De Scally says: “It is best to start from around two weeks of age and use two techniques; for day routines. HAT and EASY; along with ‘hands on’ to establish a flexible baby-led routine. ‘HAT’ is the amount of time a child is awake in one time before they need to sleep; and is guided by the age and their cues. ‘EASY’ is commonly used to describe an eat play sleep routine although I do like to add in a small feed before sleep for smaller babies.”
Is guilt keeping you awake?
There is a lot to understand around sleep but it is important for parents to know, says De Scally:
- Sleep is a basic need and you should not feel guilty by ensuring you and your child have enough.
- Sleep is dynamic and changes as your child grows.
- Sleep can be corrected but it does take commitment and hard work.
- It is never too early to start ‘good habits’; rather than need to correct poor sleep routines later.
How can you get a child to sleep without the breast or bottle?
While it’s a common side-effect of exhausted parent meeting insistent infant, be warned that this is one habit that’ll come back to bite you later. “Going to sleep whilst feeding is common at the beginning, soothing for all and generally unavoidable, but sometimes over- rocking or other associations may create a habit difficult to break later,” says Youll.
For young babies (over two-weeks-old), says Ghavami, try this to encourage self-sleeping practices:
Use a pacifier (one of the preventative measures when it comes to Sudden Infant death Syndrome, or SIDS).
Swaddle: This is another great way of making the baby more comfortable on his/her own in the bed, it makes them feel less exposed and alone.
Meanwhile, de Scally recommends a technique she calls ‘hands-on’ She explains: “This is not about crying, although your child may cry to settle themselves a little.
Ensure you create the right environment, which includes:
- Safety is the most important factor: SAFE - Supine (flat)-Alone on a Firm Mattress in an Empty Crib (older children are safe with a lovey). No cot bumpers. No duvets or pillows.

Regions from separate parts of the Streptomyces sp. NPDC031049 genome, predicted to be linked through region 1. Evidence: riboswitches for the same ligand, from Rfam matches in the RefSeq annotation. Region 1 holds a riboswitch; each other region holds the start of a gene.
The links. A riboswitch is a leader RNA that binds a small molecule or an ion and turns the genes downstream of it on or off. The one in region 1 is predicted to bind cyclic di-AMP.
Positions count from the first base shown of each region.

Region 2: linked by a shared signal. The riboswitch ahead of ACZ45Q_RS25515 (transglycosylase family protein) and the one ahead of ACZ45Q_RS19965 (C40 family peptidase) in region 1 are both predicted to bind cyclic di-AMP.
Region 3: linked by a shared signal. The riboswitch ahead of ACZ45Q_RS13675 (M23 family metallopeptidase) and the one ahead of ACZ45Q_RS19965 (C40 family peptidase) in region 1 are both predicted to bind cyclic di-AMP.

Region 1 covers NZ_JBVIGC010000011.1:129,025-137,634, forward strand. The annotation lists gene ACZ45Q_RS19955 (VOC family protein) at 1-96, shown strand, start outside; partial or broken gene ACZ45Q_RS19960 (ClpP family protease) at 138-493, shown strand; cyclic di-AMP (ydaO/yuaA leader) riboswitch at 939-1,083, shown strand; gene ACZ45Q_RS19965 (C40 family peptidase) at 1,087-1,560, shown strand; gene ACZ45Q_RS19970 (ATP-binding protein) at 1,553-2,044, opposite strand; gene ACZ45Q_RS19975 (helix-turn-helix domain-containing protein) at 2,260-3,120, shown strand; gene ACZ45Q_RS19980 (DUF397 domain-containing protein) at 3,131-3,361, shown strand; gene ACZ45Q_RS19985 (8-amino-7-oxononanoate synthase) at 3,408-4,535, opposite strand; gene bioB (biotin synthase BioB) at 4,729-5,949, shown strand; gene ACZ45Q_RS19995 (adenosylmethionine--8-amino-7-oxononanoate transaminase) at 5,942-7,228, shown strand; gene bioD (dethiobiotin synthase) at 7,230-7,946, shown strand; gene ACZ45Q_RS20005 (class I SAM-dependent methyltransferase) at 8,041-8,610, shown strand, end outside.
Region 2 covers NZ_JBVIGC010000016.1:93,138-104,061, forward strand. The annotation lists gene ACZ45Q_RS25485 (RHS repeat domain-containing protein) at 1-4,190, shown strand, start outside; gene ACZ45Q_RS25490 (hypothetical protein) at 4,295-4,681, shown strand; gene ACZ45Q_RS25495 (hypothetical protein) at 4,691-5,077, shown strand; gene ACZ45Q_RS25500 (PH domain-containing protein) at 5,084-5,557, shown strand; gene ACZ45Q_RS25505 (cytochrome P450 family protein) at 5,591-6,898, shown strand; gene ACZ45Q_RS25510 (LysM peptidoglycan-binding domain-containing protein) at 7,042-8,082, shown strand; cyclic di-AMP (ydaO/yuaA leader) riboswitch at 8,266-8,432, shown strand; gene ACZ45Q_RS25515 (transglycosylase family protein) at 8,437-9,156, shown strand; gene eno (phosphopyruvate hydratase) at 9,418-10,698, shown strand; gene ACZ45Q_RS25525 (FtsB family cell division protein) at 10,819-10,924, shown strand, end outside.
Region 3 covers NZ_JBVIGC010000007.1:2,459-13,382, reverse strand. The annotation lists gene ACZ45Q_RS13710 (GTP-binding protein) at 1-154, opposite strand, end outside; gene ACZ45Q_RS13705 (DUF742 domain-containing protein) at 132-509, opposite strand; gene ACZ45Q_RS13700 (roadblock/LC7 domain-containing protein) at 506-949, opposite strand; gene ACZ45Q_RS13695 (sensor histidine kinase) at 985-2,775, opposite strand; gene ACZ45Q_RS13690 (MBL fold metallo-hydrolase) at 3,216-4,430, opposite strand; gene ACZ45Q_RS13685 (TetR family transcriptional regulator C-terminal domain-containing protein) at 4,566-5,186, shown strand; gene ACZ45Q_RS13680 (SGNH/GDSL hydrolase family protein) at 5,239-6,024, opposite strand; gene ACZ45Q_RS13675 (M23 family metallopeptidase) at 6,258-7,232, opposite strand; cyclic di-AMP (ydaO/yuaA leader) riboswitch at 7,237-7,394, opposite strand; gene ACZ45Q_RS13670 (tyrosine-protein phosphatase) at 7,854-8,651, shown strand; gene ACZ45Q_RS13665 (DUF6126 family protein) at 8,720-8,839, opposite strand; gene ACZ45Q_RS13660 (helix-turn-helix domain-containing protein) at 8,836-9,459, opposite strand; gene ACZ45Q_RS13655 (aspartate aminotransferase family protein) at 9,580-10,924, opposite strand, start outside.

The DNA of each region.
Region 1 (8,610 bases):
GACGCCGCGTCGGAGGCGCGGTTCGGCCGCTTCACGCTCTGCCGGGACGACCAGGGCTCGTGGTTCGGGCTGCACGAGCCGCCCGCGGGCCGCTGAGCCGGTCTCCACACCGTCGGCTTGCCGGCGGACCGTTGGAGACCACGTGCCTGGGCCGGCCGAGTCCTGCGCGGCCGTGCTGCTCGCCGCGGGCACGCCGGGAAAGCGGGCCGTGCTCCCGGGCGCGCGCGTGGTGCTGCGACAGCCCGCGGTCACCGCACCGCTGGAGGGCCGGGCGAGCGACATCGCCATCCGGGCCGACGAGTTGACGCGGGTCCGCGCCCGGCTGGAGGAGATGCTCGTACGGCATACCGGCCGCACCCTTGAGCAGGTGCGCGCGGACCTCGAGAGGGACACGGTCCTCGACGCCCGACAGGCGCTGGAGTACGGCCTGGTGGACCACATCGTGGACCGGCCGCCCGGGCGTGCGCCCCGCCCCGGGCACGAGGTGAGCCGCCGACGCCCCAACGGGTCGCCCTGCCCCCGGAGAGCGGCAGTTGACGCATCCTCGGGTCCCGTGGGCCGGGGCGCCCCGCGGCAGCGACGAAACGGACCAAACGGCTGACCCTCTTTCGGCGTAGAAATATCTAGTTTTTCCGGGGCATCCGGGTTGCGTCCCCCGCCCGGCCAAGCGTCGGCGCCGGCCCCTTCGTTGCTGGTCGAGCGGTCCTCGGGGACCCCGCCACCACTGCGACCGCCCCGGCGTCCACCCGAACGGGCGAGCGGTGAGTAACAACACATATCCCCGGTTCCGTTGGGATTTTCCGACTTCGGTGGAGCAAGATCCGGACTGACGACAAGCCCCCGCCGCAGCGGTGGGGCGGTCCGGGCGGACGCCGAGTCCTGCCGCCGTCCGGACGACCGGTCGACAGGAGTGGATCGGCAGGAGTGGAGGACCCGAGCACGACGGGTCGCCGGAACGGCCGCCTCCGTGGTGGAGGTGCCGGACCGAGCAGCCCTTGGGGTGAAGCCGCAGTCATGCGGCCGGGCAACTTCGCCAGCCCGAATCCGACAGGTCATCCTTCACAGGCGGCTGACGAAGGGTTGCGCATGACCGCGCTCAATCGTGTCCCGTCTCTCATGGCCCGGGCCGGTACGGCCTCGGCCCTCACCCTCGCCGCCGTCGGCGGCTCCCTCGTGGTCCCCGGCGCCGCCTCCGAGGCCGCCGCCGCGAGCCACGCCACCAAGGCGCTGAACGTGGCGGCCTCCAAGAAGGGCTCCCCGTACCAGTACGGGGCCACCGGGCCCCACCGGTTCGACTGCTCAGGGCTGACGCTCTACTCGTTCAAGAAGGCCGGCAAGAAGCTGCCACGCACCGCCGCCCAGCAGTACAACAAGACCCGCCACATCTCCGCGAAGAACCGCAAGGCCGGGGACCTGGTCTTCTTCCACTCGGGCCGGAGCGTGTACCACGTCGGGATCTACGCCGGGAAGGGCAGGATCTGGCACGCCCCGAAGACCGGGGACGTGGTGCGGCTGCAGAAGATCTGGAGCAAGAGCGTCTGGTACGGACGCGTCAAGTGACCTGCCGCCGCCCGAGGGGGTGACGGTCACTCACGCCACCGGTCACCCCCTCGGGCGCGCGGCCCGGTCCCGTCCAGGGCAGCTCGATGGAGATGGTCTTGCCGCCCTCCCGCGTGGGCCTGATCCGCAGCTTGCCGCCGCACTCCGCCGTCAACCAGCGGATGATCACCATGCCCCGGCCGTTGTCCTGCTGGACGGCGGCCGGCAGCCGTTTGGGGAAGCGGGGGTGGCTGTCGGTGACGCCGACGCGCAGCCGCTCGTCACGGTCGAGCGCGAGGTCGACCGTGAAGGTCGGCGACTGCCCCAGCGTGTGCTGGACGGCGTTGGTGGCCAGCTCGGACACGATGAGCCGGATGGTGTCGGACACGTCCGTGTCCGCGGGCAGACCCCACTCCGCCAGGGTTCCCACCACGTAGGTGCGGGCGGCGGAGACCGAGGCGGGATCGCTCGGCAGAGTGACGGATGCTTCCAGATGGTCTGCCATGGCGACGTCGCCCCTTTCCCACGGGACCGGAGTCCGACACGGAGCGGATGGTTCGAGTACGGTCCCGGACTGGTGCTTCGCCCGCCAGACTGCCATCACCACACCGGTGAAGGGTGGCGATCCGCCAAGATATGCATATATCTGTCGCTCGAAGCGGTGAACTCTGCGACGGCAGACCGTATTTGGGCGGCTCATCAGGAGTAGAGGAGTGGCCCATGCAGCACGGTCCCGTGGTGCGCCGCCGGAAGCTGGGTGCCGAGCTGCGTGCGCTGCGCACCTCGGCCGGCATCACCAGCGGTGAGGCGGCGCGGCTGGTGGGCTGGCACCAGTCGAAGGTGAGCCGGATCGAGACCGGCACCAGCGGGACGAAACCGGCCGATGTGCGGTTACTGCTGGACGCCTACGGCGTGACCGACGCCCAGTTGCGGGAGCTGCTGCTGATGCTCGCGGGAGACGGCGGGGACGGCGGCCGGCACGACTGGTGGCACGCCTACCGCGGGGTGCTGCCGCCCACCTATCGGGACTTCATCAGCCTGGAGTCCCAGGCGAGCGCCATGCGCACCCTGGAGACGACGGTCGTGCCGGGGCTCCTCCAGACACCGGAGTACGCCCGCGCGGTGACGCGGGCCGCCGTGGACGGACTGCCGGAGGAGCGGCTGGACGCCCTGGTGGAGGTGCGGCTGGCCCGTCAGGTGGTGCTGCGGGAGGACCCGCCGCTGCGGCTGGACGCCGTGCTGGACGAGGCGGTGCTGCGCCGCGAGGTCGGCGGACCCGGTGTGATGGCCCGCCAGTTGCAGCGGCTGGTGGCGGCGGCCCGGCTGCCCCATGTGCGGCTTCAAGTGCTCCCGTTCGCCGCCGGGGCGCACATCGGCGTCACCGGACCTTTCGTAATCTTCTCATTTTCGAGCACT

- Cool not cold- a comfortable room temperature.
- A dull light in the day and dark at night.
- Use white noise, which is helpful to calm your younger child, and a lullaby for the older child.
Swaddle is a must in a younger baby (zip up, allowing their hips to be free) or in an older child a snuggle toy often referred to as a lovey).
Ensure the child is well fed and satiated before sleeping. (Always brush teeth or rinse their mouth with water if appropriate).
Place them in bed when they are drowsy but not asleep.
In a small baby - rock or pat to sleep in bed (not in your arms).
In an older child - you can stroke or hold hands and reassure.
This will take around 20 minutes but requires you being consistent and persistent.”
Gillard also calls for well-timed comfort. She explains: “Make sure that you're not overcompensating and providing comfort at the wrong time. What I mean is, be certain that your baby's awake or that they need you before you go in and provide additional support and comfort to get back to sleep. Because babies are quite noisy in their sleep, they have what's called noisy transitions, and they might not actually be awake. But if parents go in to a half-awake child, he or she, inevitably that child will wake up.”
What about co-sleeping? Is that a good idea?
Co-sleeping is used to describe sleeping
1. In the same room
2. In the same bed
“As per SIDS committee recommendations, a baby should sleep in their parents room till six months of age; however, no baby should mattress share,” says de Scally.
Claudine Gillard, of UAE-based firm Sweet Dreams Sleep Consulting, admits to co-sleeping with her son, but the confession comes with a warning note. “I co-slept with my son. He was two-and-a-half-years old and I didn't know any better. And we thought that was a solution to sleeping better and sleeping more. Nothing could be further from the truth, to be honest with you.
“Co-sleeping needs to be done safely … it can be a very dangerous activity,” she says.
Ghavami adds: “Co-sleeping is not advised for the first year in babies 'life, as this is the time when the risk for SIDS is relevant, the risk of both suffocating and overheating increasing while co-sleeping, a good option is to get a side bed-cot attached to the parents bed (preferably on the mother's side, especially if she is breastfeeding).”
When is it time to reconsider co-sleeping ?
If you choose to co-sleep after four months or at any age, it is completely personal choice and there can be many benefits for both parent and child. However, if sleep is being disrupted or it is affecting other areas such as mood, behaviour, nutrition, then it is maybe time for change, says Jones.